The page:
Everybody takes taxis everywhere and everything gets delivered.  I'm still trying to do almost everything by foot ... and I'm running into problems because of it.  Aside from the blisters (drew band-aids yesterday), I'm going to have to realize that to get groceries and the other items I need, I'm going to have to shell out the 5 LE for a cab ride more often.  It's not the money that makes me reluctant ... it just seems so lazy to call up someone to deliver a fast-food dinner or to hop into a cab to avoid a 10 minute walk.

Toilets:  Yup, there's a different flushing mechanism over here.  No little handles that torque downwards here as toilets are flushed by pushing in a button.

Overall, I'm going to have to start "doing in Rome."  The main reason why I haven't got enough groceries is that I haven't yet found somewhere close where I'm comfortable getting them (along with a lighter for my stove).  Even though there is a store about 5 doors down from me, I'm uncomfortable shopping there as they speak next to no English and the prices aren't fixed.  As foolish as it is, and as much as I thoroughly enjoy the local Egyptian fast food restaurant Arzak (falafel and kofta tonight), I need to stop fighting it and just grab a cab and get the groceries.
The other thing I need to do is learn a bit more Arabic asap.  I had hoped to wait for the Arabic staff to return to school (as they're more than happy to instruct the newer teachers); but, my current vocabulary isn't cutting it.  I'd hoped that google translate would do the trick ... but Egyptian Arabic is not the same Arabic used in google translate (there goes my idea of typing in what I want to say and clicking the sound button when the electrical bill collector comes to my door in 2 weeks).  Currently, I have about 10 words at my disposal ... and there are too many situations where my words and gestures / drawings aren't cutting it.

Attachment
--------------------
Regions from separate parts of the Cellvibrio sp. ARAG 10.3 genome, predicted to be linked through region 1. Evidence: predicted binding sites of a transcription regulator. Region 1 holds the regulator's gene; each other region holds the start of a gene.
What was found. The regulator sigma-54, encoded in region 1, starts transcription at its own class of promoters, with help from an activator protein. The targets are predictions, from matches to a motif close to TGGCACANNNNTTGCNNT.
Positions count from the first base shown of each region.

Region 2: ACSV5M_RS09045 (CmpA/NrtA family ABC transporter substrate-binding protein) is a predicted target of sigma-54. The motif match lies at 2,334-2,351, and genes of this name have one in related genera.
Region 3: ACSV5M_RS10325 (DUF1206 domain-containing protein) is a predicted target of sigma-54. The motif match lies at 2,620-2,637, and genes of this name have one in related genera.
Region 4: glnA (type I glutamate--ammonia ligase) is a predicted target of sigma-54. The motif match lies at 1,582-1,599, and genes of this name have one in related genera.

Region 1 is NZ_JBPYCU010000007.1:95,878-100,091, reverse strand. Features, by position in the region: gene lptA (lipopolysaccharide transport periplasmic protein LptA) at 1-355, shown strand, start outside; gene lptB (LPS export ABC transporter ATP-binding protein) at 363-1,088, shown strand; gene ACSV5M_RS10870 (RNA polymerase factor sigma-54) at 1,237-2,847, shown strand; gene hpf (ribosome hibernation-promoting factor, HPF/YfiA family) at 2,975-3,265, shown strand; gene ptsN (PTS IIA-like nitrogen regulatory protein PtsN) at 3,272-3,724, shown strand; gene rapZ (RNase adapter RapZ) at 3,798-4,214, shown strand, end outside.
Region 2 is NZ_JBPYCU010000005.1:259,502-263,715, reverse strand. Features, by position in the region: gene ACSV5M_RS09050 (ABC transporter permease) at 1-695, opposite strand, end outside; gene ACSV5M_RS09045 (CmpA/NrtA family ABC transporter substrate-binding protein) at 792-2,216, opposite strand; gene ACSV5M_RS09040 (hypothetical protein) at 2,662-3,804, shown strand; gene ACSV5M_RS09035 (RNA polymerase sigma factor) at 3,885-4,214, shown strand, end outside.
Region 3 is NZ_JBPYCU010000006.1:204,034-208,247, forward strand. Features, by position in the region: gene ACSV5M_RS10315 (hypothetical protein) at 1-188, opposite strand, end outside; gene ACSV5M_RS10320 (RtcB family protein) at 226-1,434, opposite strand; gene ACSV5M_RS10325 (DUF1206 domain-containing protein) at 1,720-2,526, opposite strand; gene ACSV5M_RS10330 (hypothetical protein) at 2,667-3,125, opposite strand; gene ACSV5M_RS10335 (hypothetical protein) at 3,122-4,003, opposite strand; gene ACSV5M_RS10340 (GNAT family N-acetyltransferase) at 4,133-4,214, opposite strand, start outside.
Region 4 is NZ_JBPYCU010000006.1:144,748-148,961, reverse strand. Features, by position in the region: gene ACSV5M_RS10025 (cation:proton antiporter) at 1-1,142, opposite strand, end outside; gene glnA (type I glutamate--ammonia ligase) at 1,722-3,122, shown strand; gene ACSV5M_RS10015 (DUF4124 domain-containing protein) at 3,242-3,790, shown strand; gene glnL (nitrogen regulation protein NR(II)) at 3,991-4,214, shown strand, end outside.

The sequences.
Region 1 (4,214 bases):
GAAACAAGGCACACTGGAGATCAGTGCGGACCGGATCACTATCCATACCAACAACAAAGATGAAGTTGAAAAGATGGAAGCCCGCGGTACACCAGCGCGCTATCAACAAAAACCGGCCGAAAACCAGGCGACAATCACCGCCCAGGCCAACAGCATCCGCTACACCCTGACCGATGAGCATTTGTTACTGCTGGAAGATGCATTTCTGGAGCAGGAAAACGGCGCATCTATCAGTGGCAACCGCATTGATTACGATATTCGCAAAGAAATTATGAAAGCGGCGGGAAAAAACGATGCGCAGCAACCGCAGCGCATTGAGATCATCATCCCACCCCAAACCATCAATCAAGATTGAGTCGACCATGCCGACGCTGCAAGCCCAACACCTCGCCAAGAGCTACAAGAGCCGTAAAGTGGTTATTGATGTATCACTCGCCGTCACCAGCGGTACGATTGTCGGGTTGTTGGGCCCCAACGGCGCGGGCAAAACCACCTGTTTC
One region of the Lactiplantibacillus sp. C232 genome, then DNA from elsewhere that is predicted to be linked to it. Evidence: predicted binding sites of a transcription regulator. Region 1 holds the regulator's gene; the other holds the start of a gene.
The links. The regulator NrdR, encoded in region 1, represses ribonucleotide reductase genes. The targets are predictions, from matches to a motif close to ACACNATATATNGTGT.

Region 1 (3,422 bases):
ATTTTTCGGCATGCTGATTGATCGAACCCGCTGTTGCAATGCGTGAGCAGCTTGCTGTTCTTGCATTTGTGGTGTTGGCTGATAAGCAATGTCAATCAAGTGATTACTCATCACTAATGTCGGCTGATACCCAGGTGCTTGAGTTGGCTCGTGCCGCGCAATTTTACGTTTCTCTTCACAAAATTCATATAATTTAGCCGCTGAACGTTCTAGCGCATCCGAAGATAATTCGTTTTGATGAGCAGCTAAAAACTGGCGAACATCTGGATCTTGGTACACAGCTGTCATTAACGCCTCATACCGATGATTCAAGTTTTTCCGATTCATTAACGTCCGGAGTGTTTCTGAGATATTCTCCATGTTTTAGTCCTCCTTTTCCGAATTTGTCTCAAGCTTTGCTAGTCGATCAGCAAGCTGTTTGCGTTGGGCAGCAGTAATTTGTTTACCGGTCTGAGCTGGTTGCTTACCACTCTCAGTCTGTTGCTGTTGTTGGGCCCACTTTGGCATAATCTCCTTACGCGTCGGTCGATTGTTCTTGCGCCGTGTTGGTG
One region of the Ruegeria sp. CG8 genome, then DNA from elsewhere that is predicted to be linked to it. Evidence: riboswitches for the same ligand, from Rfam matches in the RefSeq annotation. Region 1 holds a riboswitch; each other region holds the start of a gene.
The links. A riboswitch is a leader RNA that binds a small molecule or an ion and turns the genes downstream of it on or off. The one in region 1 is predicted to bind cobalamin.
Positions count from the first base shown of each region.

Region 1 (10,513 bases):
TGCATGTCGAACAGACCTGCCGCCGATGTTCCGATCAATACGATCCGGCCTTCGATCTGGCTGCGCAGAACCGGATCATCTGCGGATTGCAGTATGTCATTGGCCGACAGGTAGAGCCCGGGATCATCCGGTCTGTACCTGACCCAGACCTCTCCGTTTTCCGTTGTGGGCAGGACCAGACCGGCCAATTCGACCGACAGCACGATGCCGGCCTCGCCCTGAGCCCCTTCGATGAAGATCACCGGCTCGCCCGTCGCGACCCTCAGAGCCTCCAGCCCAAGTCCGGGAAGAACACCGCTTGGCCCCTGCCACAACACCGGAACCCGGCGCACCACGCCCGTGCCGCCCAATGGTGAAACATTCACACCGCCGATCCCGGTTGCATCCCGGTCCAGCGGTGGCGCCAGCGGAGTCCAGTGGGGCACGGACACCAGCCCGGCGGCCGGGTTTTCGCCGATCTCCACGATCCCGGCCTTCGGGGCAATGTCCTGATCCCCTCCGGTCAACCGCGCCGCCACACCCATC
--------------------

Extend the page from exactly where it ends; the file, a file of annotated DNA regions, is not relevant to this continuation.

Speaking with one of the other staff members, he indicated that within two weeks, all of these set-up issues will be things of the past.  For now, I'm back in the position where my to do list keeps growing ... and nothing is coming off of it.

Monday, 20 August 2012

Pharoah's revenge - the blog version

Well, usually I won't post quite as often in one day, but I just heard my first "InshaAllah" regarding tonight's cocktail party.  In practical use, this means something between "I'll try to guess at the time, but don't expect 100% accuracy" and "yeah right, like that's gonna happen anytime soon."  I'm anticipating the former, which should give me enough time to get a few pics of the outdoor world posted.  Oh, and "Pharaoh's Revenge" refers to the standard digestive adjustment that westerners experience upon their arrival in Cairo due to the different bacteria in the food.  Surprisingly (likely due to the excess quantity of Imodium that I brought), my system adjusted immediately.  Of course, given the occasional refrigeration issues that occur over here, I anticipate that I'll welcome my excess supply sometime soon.  Sadly, I had to laugh when I read the packaging:  "store between 15º and 30º."  Ummm ... I am way too cheap to run my air conditioner that often and it's rarely below 30º in here on a consistent basis.

When my mother asked what I first sensed about Cairo that was different than the west, she was quite surprised when I mentioned that Cairo sounded different.  I did notice that the landscape tended towards beige as opposed to green but that wasn't a lasting memory.  And despite the warnings of air pollution, unless it's one of those extremely humid days, it's rare that things smell different.  The major difference is the sounds that you hear.  Definitely, top of the list are the calls to prayer.  As previously mentioned (and at times based on the position of the sun and lengths of shadows), a voice is heard to sing out in Arabic.  This occurs within malls, and around every mosque ... and can be heard for a 3 block radius.  Also, the barking of feral dogs along with the essential beepings of horns ring out frequently.